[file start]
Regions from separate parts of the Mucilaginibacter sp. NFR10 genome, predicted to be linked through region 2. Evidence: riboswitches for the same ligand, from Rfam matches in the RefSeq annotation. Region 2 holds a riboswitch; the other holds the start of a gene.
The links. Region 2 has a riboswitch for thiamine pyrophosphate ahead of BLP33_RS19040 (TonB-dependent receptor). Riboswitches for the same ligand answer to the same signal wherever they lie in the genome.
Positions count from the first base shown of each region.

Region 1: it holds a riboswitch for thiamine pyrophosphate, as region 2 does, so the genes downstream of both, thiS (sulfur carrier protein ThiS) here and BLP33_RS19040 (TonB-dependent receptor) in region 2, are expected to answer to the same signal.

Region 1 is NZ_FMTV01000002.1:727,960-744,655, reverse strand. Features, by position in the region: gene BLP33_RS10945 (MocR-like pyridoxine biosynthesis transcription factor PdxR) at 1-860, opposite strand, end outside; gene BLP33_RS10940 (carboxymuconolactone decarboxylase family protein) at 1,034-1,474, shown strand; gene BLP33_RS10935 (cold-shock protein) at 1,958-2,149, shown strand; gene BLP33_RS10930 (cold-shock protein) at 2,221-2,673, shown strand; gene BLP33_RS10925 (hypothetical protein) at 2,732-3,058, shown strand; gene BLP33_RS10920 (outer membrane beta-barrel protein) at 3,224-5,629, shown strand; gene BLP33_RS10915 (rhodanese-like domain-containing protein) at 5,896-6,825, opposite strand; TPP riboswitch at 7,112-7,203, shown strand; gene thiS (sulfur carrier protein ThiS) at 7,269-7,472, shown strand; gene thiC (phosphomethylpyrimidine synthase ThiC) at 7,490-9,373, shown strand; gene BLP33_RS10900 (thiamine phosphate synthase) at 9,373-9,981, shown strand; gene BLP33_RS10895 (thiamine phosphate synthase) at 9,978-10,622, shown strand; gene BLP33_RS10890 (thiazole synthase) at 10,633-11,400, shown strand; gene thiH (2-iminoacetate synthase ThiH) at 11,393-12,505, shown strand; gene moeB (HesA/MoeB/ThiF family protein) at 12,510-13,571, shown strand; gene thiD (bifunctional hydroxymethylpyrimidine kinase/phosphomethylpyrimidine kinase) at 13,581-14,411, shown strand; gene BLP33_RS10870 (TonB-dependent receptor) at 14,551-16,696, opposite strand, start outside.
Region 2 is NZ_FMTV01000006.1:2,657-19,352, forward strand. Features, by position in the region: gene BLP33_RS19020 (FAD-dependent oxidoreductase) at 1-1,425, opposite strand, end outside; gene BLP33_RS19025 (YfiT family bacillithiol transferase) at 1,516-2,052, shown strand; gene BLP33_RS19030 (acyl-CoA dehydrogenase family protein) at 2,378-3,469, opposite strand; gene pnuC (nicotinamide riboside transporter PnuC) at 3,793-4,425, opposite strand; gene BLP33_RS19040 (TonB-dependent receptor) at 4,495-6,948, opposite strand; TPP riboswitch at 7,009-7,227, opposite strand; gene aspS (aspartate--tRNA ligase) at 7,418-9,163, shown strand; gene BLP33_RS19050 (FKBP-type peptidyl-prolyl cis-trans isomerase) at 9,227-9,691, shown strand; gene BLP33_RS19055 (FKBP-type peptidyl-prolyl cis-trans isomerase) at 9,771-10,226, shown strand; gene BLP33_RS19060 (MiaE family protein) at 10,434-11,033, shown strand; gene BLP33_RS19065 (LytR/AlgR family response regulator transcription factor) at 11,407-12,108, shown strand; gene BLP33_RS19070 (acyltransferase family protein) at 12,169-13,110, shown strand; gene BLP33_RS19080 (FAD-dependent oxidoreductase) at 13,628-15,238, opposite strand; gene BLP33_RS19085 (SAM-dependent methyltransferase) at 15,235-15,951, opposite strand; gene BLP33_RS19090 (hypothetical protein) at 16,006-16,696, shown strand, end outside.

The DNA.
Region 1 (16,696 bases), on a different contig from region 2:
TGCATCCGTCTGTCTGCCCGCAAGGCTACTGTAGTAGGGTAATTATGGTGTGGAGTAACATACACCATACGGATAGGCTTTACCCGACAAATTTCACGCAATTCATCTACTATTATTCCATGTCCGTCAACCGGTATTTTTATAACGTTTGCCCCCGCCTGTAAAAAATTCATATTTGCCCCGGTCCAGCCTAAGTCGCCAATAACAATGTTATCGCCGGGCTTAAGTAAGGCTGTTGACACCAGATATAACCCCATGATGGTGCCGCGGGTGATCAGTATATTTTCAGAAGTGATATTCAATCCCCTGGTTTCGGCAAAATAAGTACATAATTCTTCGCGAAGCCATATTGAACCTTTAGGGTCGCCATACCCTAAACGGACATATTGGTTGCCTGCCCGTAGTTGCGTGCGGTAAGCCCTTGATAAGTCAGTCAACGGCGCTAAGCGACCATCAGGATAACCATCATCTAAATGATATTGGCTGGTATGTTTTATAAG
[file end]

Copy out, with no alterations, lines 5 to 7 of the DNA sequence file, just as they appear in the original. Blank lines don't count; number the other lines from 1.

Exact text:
Region 1 is NZ_FMTV01000002.1:727,960-744,655, reverse strand. Features, by position in the region: gene BLP33_RS10945 (MocR-like pyridoxine biosynthesis transcription factor PdxR) at 1-860, opposite strand, end outside; gene BLP33_RS10940 (carboxymuconolactone decarboxylase family protein) at 1,034-1,474, shown strand; gene BLP33_RS10935 (cold-shock protein) at 1,958-2,149, shown strand; gene BLP33_RS10930 (cold-shock protein) at 2,221-2,673, shown strand; gene BLP33_RS10925 (hypothetical protein) at 2,732-3,058, shown strand; gene BLP33_RS10920 (outer membrane beta-barrel protein) at 3,224-5,629, shown strand; gene BLP33_RS10915 (rhodanese-like domain-containing protein) at 5,896-6,825, opposite strand; TPP riboswitch at 7,112-7,203, shown strand; gene thiS (sulfur carrier protein ThiS) at 7,269-7,472, shown strand; gene thiC (phosphomethylpyrimidine synthase ThiC) at 7,490-9,373, shown strand; gene BLP33_RS10900 (thiamine phosphate synthase) at 9,373-9,981, shown strand; gene BLP33_RS10895 (thiamine phosphate synthase) at 9,978-10,622, shown strand; gene BLP33_RS10890 (thiazole synthase) at 10,633-11,400, shown strand; gene thiH (2-iminoacetate synthase ThiH) at 11,393-12,505, shown strand; gene moeB (HesA/MoeB/ThiF family protein) at 12,510-13,571, shown strand; gene thiD (bifunctional hydroxymethylpyrimidine kinase/phosphomethylpyrimidine kinase) at 13,581-14,411, shown strand; gene BLP33_RS10870 (TonB-dependent receptor) at 14,551-16,696, opposite strand, start outside.
Region 2 is NZ_FMTV01000006.1:2,657-19,352, forward strand. Features, by position in the region: gene BLP33_RS19020 (FAD-dependent oxidoreductase) at 1-1,425, opposite strand, end outside; gene BLP33_RS19025 (YfiT family bacillithiol transferase) at 1,516-2,052, shown strand; gene BLP33_RS19030 (acyl-CoA dehydrogenase family protein) at 2,378-3,469, opposite strand; gene pnuC (nicotinamide riboside transporter PnuC) at 3,793-4,425, opposite strand; gene BLP33_RS19040 (TonB-dependent receptor) at 4,495-6,948, opposite strand; TPP riboswitch at 7,009-7,227, opposite strand; gene aspS (aspartate--tRNA ligase) at 7,418-9,163, shown strand; gene BLP33_RS19050 (FKBP-type peptidyl-prolyl cis-trans isomerase) at 9,227-9,691, shown strand; gene BLP33_RS19055 (FKBP-type peptidyl-prolyl cis-trans isomerase) at 9,771-10,226, shown strand; gene BLP33_RS19060 (MiaE family protein) at 10,434-11,033, shown strand; gene BLP33_RS19065 (LytR/AlgR family response regulator transcription factor) at 11,407-12,108, shown strand; gene BLP33_RS19070 (acyltransferase family protein) at 12,169-13,110, shown strand; gene BLP33_RS19080 (FAD-dependent oxidoreductase) at 13,628-15,238, opposite strand; gene BLP33_RS19085 (SAM-dependent methyltransferase) at 15,235-15,951, opposite strand; gene BLP33_RS19090 (hypothetical protein) at 16,006-16,696, shown strand, end outside.

The DNA.